Report - - Hyde Falls - May 2017 | UK Draining Forum | 28DaysLater.co.uk

Report - Hyde Falls - May 2017


Exploring with Bob
Regular User
I found myself with a free pass on a Saturday and thought I’d use the chance to see if I could get out with some local drainers. Luckily for me @Ojay and @Nickindroy were both free and kindly took me to somewhere I’d never think of going myself. And it really is a cracking explore. Thank you both very much for taking me along!

I’m not sure my photos can really do this drain justice, so I’ll explain what I found so captivating about the culvert when I get to that part. It was not short on intriguing features either. It might not be the longest drain, but it makes up for that in quality. No idea why this hasn't had a report done on it for so long.

About the Culvert

Not much to say other than, the appropriately named Hyde Falls is a culvert that takes the Wilson Brook under the M67 and adjacent the canal. It's fairly short and sweet.

The Explore

We were due to enter culvert with a thunder storm looming, and when it rains you’re supposed to stay out of the drains, but the culvert was picked by Ojay and Nick because it would be easy enough to get out of if we really needed to. And they know what they’re doing so off we went.

We started by going through the inflow, which is boxed concrete with a stone floor; possibly the same stone that runs along the outflow section of the underground river.


A short way in and there is a tributary that joins the main outflow. At the time we went in, it was kicking up some spray, but it was a nice little feature that was innocuous enough.


A shot of the outflow looking back from just past the tributary...


Heading up from here the stone floor starts to incline up and the water running downhill has cut into the rock creating little pools. Some aren't actually that little. They're quite deep. Clambering over this is like rock pooling when you're a kid, but if someone has put a bit hat over the rock pools. And for me that is what's so endearing about this culvert. There are shallow fast moving sections and deep chasm like sections, all which make for an interesting journey towards the next section.

And then, when you get to the top of the slope and peer past the brow of the cascading river the culvert opens up into a huge chamber with two waterfalls. The floor is the same rock flooring, with deeply cut pools and white rapids. There is the familiar deleterious of river fed drains scattered around the perimeter; stones, rocks and branches.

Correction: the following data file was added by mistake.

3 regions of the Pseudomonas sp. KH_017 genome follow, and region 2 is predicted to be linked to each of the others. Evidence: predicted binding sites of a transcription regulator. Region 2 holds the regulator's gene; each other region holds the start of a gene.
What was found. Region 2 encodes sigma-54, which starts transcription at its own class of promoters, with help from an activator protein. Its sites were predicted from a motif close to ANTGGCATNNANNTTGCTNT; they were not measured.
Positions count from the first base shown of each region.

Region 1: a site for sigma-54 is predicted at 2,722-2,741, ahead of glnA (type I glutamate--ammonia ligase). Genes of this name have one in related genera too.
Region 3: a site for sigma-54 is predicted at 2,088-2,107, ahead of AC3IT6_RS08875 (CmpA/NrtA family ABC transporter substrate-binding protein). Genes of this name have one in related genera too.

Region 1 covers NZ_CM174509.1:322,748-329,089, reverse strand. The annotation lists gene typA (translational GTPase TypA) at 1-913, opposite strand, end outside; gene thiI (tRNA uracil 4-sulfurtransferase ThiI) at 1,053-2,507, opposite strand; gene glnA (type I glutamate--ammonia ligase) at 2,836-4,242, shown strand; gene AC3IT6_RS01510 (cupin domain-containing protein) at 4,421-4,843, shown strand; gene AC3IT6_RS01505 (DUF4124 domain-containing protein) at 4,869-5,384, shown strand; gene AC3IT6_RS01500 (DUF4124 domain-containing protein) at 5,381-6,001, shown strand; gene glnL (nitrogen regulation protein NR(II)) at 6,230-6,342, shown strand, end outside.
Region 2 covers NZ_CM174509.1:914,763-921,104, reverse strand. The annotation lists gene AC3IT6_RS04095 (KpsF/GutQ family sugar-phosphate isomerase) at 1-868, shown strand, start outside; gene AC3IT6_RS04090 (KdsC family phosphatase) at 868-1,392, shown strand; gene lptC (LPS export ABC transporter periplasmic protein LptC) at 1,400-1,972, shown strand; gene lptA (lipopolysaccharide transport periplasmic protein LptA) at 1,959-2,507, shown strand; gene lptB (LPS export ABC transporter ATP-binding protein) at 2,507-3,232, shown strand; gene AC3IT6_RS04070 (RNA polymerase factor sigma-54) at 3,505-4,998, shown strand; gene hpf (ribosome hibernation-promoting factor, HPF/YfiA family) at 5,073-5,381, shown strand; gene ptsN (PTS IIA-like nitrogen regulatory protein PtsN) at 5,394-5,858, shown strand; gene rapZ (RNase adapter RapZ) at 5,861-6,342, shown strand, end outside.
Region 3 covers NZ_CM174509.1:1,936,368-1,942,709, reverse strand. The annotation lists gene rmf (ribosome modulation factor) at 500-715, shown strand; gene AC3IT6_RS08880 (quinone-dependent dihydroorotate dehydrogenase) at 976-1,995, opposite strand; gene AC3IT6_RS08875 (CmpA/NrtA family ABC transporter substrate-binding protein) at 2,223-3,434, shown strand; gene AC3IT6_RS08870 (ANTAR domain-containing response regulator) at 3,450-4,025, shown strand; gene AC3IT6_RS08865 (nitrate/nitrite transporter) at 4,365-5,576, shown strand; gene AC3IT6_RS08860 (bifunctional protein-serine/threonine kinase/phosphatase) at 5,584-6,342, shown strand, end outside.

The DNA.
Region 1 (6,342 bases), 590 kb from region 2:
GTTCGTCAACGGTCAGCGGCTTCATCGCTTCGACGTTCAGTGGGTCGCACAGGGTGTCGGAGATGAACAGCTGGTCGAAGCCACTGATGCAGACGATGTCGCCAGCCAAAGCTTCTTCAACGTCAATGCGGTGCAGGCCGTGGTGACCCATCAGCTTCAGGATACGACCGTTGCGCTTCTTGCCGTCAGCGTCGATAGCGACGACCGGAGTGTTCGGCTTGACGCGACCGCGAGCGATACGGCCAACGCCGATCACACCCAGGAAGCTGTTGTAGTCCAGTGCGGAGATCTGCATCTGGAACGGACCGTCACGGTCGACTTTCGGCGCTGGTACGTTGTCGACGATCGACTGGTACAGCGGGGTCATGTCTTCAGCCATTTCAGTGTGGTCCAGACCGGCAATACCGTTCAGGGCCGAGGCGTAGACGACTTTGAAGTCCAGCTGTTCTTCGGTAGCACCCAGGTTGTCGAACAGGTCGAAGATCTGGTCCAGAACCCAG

Ojay surveying the waterfalls.


The waterfalls and rock pools beneath. These really are an amazing feature.


Looking back from the waterfalls to the outflow. The chamber is large (the picture of Ojay above gives a sense of scale). There is some kind of inflow to the top of the chamber with stalagmites building down.


Leaky Hole. Stalagmites.


While I was snapping this Ojay and Nick headed out to inspect something that caught their eye leaving me in my self inflicted darkness. And, out the corner of my eye, I could have sworn I saw the ghost of a manfrotto tripod.

It wasn't long before Ojay was ushering us out. Bearing in mind we were expecting an epic storm, the tributary started churning out all manner of foul shit. It seemed like the storm had hit higher up and if we hung about we would struggle to get out (or get flushed out). The stuff that was coming out of the tributary now was foul smelling and grim and contained every kind of modern day crap you can think of. Including dry board partitioning. And the usual sticks and twigs. The spray it was once kicking up raged more fiercely and smelt horribly of decay.

Outside the outflow and looking after Ojay's camera, Nick and Ojay ventured in to inspect what was happening. I took a snap of them satisfying their curiosity whilst hearing the bottles bounce down the shoot and smash as they hit the concrete floor below.